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LNG: Mozambique's Magic Potion?

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Mozambique recently made news with the discovery of astonishing amounts of offshore natural gas in the far north of the country. The region (which includes southern Tanzania and is roughly the size of Ireland) has exceeded expectations, with almost no dry wells from exploration activities since the start in the early 2000s. In 2012 alone, major operators announced combined discoveries of 100 trillion cubic feet of natural gas in northern Mozambique.

Twenty years ago, gas discoveries in a country as remote as Mozambique would have been less attractive due to logistical hurdles and export restrictions. Natural gas transportation used to be confined mostly to pipelines, but recent advances in liquefied natural gas (LNG) technology, combined with the country's relative proximity to the gas-hungry Asian markets, could propel Mozambique to the frontline of natural gas exporters like Qatar or Australia.

Eni and Anadarko, currently the major stakeholders in the Mozambique gas business, have been pushing for the construction of LNG trains -- the facilities needed to liquefy natural gas -- to facilitate exports. Restricted local capacity however, has stalled these projects for now, but if Eni and Anadarko have it their way then Mozambique will be an LNG exporter starting in 2018.

LNG demand has been on the rise in the post-Fukushima world. Some European countries will need to replace nuclear energy with natural gas due to changes in energy policy. But particularly in Asia, LNG demand has been projected to grow significantly. In 2012 Bernstein Research expected LNG demand to double over the next decade to 408 million tons a year.

Rising natural gas demand, however, has been met by a surge in supply. The media hype about U.S. shale gas has increased expectations, in particular for LNG exports. But the shale gas boom has started to catch on in other countries such as Turkey, the Ukraine, China, India and the UK. Last week, even German Chancellor Angela Merkel announced that Germany of all countries might start developing its large shale gas reserves.

Due to its geographic proximity, Mozambique has a competitive advantage in supplying LNG to Asian countries vis-à-vis America and European countries. It comes as no surprise therefore that the U.S. government has started to monitor Mozambique more actively.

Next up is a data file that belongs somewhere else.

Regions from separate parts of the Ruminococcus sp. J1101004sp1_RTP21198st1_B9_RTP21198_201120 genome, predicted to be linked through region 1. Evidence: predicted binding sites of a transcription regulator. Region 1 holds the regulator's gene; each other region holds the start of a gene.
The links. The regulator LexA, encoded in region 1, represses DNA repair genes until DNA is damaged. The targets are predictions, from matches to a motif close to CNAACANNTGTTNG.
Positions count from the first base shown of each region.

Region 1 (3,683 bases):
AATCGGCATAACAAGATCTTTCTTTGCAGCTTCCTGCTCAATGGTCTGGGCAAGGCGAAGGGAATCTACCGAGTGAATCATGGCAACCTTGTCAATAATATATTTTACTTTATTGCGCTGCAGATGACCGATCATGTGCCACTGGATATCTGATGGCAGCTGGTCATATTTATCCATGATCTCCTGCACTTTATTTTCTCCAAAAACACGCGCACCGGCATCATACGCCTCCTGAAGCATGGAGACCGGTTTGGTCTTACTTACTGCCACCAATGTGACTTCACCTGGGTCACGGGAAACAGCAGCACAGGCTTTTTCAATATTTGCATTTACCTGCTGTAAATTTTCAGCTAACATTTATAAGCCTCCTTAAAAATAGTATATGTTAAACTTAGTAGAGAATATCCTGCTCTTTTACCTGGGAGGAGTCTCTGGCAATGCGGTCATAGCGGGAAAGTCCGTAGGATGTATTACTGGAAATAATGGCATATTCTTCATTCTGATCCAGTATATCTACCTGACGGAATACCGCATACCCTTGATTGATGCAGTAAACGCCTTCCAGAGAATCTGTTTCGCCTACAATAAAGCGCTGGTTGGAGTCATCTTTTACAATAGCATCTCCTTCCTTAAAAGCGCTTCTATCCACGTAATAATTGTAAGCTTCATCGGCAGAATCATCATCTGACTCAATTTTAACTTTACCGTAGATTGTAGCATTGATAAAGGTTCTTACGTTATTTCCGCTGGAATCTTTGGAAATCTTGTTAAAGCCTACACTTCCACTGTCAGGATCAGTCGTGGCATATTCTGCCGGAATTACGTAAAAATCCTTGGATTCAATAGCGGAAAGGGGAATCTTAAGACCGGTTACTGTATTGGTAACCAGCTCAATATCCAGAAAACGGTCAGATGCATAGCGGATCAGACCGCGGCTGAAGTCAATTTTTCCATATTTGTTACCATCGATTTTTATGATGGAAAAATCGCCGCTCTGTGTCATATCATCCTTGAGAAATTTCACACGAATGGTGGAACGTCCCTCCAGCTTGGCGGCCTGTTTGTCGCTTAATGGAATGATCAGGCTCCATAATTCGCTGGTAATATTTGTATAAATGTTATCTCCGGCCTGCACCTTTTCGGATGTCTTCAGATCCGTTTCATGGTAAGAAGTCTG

The LNG demand outlook across Asia is still dynamic, but there are key uncertainties such as policy issues in countries like India, gas prices, the pace of shale development in China and India, and nuclear policies in Japan, South Korea and Taiwan that have to be accounted for the Mozambican production equation. Even more important are future LNG supply outlooks. If exploration and production keep pace with those of past years, rising supply might outstrip demand, effectively making the LNG business less attractive.

Even if LNG is one of the fastest growing segments in the gas market, investments are largely going to depend on the economics of LNG production, that is whether gas prices will be high enough for producers to recover their investment costs. Yes, proven gas reserves are very large and thanks to new technologies, large shares of these reserves have become recoverable. But with gas prices being at a historic low (at least in the U.S.), and some analysts forecasting persistent low prices, the economics of LNG projects may no longer add up.

This has a series of important implications for Mozambique. While Asia's hunger for energy could potentially make Mozambique very rich, only time will tell if it really pans out.

In the case, for example, of a supply surge in Europe, natural gas from Russia and other supplies will become available and search for new markets. These supply surpluses might become a competition for Mozambique's LNG. The US and Japan have increased their talks on LNG exports from the US to Japan; another potentially large consumer that might be lost to Mozambique.

Additionally, the construction of LNG trains is very expensive and requires huge capital investments. Allegedly the floating LNG facility in Australia will cost Shell around $50 to $60 billion. If gas prices are low, there will be downward pressures on revenues from Mozambican LNG projects.

Whether natural gas demand will outstrip supply or not will be crucial for the future of many LNG projects. Natural gas prices are still significantly higher in Asia than they are in the US, but only time will tell whether this will hold. In any case, Mozambique should be aware of the two future scenarios: one of natural gas demand surplus and one of supply surplus. Better safe than sorry.